Monday, August 31, 2015

Countdown to a New Year!


The Final Countdown

The countdown is on! Are you sitting back and relaxing, knowing your classroom is ready to go, frantically trying to put everything together, or somewhere in between?
Wherever you are in your planning and organization, take a moment or two to ask yourself, “Am I where I want to be with using technology for teaching and learning?” This is the time for you to be more reflective on what you want to achieve with students, while you are not in the thick of teaching!

Digital Kids

We’ve all watched the videos and heard the conversations around Digital Kids. The message has been clear - use technology with your kids. However, this message comes with no extra time for teachers to learn and build their confidence and skills with technology. While many of you are ‘full steam ahead’ teachers, fully integrating technology, many teachers feel that technology is an ‘extra’ to be packed into an already full curriculum. Once you get going with it, though, you will find many ways to use technology to enrich your classroom practice and engage students!


Small Steps, Please

If you are just getting started, think of baby steps. Each one of the items below will take you 10 minutes tops to set up! Choose one thing that will make your teaching life a bit easier:



Using Google Docs to collaborate with colleagues to create units, lesson plans or report card comments

(While you’re at it, why not use the Upload button on your Drive to store all of your favourite Word documents in Drive? Sub plans, lesson plans, centres rotations, all available quickly for editing whenever you need them!)


Using Kahoot to create an engaging question and answer game or even a test


Creating a Symbaloo so all of your links are in one place for easy access for students

I’m Ready For More!


Get your students going with Chromebooks

Have students create Google Presentations to show their learning (Grade one teachers, this is a great activity to do with your buddy class!)

Get students writing with Google Docs and Read&Write for Google

I’m Ready For Even More!

Use Google Draw to create digital worksheets, get pictures for research questions and even write their own Geronimo Stilton story!

Before you know it:

You will be a Digital Teacher!

Friday, August 21, 2015

Subscription Based Websites For Math: Prodigy $

Subscription Based Websites

For the second summer in a row, I attended the GAFE Summit in Calgary. One of the sessions I went to was Emily Fitzpatrick's session: Not Your Momma's Math Class - Elementary. It got me thinking about what subscription based websites I wanted to invest my time in (and sometimes money) and that support the grade two Alberta math curriculum for the upcoming school year. This the second blog post in a series of (number to be determined).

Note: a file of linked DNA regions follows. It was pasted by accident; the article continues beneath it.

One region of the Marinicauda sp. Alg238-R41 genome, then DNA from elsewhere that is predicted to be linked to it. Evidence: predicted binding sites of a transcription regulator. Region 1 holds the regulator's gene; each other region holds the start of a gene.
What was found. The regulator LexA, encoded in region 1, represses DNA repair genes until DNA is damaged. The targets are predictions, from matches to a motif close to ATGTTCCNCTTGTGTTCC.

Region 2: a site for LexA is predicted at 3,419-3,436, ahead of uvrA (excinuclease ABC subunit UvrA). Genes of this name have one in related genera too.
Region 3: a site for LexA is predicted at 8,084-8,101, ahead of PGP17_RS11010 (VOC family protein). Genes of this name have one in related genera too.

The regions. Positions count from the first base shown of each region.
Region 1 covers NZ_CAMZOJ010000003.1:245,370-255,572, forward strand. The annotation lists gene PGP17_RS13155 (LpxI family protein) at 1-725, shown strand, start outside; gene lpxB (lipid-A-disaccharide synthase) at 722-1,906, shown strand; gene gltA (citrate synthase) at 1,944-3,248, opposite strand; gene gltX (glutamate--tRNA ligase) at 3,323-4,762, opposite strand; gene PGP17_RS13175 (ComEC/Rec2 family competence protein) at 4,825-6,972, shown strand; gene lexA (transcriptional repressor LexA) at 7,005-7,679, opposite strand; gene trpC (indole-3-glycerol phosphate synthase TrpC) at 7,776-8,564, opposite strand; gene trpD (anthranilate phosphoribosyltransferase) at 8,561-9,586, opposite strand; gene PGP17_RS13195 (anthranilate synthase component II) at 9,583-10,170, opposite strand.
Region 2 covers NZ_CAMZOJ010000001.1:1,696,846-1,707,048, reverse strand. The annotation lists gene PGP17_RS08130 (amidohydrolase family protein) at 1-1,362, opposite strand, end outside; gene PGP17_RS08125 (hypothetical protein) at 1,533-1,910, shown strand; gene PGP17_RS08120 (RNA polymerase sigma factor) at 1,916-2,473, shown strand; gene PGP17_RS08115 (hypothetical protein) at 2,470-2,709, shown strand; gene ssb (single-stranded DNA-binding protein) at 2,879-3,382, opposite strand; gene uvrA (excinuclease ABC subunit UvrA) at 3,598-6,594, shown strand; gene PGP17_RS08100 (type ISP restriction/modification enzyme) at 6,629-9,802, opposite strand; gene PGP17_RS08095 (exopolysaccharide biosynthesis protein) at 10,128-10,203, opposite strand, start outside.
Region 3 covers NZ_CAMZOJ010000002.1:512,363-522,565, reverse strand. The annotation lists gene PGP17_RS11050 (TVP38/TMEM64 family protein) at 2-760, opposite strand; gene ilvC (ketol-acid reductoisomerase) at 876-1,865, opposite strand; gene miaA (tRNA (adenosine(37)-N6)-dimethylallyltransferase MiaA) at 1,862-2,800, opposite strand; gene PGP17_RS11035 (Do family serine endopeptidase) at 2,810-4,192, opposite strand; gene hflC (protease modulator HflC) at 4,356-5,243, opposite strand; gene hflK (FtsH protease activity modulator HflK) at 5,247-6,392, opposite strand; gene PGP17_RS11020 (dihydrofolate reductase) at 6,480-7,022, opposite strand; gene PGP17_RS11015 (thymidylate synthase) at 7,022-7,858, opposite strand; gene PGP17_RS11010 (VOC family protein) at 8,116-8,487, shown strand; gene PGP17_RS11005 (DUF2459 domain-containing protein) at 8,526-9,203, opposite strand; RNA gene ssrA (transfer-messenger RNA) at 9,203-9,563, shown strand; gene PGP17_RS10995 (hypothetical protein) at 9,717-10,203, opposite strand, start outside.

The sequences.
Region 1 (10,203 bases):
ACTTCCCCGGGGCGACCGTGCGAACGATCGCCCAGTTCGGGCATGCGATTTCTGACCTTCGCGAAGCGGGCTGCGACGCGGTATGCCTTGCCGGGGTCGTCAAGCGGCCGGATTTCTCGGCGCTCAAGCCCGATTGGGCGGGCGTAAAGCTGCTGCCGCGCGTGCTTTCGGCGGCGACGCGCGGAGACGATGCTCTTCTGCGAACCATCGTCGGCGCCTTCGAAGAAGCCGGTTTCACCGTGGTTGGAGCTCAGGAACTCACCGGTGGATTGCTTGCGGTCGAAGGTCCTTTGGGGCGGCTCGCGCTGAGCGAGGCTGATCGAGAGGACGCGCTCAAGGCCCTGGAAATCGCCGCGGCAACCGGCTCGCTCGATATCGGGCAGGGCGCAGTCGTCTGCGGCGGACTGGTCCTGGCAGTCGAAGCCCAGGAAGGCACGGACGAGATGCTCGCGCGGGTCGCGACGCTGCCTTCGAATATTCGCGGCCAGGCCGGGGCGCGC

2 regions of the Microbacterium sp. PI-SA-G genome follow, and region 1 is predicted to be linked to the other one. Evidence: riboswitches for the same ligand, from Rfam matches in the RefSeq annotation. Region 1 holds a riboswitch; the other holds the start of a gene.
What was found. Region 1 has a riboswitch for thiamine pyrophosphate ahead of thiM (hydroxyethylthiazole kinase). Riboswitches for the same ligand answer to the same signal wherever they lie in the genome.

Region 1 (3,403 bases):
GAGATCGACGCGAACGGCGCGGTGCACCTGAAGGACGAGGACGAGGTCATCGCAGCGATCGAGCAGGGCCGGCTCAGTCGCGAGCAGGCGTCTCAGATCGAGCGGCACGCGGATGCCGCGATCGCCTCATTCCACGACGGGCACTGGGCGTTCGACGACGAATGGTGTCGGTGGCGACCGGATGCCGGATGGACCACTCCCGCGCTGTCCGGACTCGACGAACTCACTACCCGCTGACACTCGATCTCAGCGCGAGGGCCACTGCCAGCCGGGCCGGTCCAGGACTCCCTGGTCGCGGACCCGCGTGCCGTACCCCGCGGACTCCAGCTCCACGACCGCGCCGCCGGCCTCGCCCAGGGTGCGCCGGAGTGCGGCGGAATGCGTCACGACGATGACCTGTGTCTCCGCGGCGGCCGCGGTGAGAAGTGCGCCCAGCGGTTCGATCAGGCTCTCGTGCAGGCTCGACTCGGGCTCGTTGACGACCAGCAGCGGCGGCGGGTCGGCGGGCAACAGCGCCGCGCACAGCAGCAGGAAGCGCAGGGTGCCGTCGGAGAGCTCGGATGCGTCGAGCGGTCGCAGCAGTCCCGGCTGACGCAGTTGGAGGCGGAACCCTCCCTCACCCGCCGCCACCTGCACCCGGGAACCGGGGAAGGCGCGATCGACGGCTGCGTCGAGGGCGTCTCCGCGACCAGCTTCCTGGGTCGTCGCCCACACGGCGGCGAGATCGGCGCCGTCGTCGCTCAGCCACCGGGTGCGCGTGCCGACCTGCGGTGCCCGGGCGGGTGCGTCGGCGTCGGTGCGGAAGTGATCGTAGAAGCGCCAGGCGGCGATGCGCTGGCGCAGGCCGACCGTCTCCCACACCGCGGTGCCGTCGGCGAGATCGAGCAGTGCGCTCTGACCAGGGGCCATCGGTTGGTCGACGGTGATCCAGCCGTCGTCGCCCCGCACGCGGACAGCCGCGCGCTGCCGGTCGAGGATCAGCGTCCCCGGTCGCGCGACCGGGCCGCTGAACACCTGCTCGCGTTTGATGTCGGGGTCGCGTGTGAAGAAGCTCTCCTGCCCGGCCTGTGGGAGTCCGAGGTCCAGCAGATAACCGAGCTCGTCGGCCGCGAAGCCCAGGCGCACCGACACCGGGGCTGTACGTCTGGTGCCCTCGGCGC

1. Mathletics
  2. Prodigy


Emily introduced me to a new math game this summer: Prodigy. Like Mathletics (my previous blog post), Prodigy is solely a math-based program. It is much more gamified than Mathletics. Unlike Mathletics it has a free and premium option. I have not used this with students yet. I did create a teacher account and created a student account so I could explore its potential.

It Is Free... But

When you sign up for the teacher Prodigy account, you have access to all the educational content of the game for yourself and your students for free. The premium features are truly extras and are purchased by parents. However, students will be constantly reminded they are missing out on the premium features throughout game play. 

While I appreciate companies need to make money, it is a negative for me as a teacher making a choice about what to expose my young students to. On the one hand, this is a reality of the many apps that they are probably exposed to on their (or their family's) iPads, tablets and so on. So by having the same experiences in school, it gives me the opportunity to talk about the commerce element of digital citizenship and awareness. On the other hand, it is not something I necessarily want my students exposed to virtually after every task in the game. 

Content Is Read To You ... Sometimes

As a teacher of students who often are struggling readers, I LOVE when a product has reading support. Prodigy does provide players the option to have the question and answers read to students. However, the non-math gameplay also has a lot of reading and most, if not all, of this does not have reading support. While it is not essential to the game play, I can see it being frustrating for students.

It Is Canadian ... If You Are From Ontario

It is Canadian based! Yay! It has a Canadian curriculum you can assign your students. Yay. It has only one Canadian curriculum you can assign your students. Oh. While most Canadian curricula are similar, they are not the same. Initially I thought that might not be a problem. Much like Mathletics, teachers assign a task based on a specific outcome. Great, I can avoid the topics that do not align with the Alberta curriculum. However, once students complete their tasks Prodigy assigns them random questions based on the overarching curriculum you have assigned your class. 

How is this problematic? Well, when playing as a grade one student, I was asked to tell the time on an analog clock. This is not in the Alberta curriculum until grade four. Now students go from independent practice to likely needing direct instruction from a teacher or adult for some of the content. 

Gamification Equals Motivation... And Distraction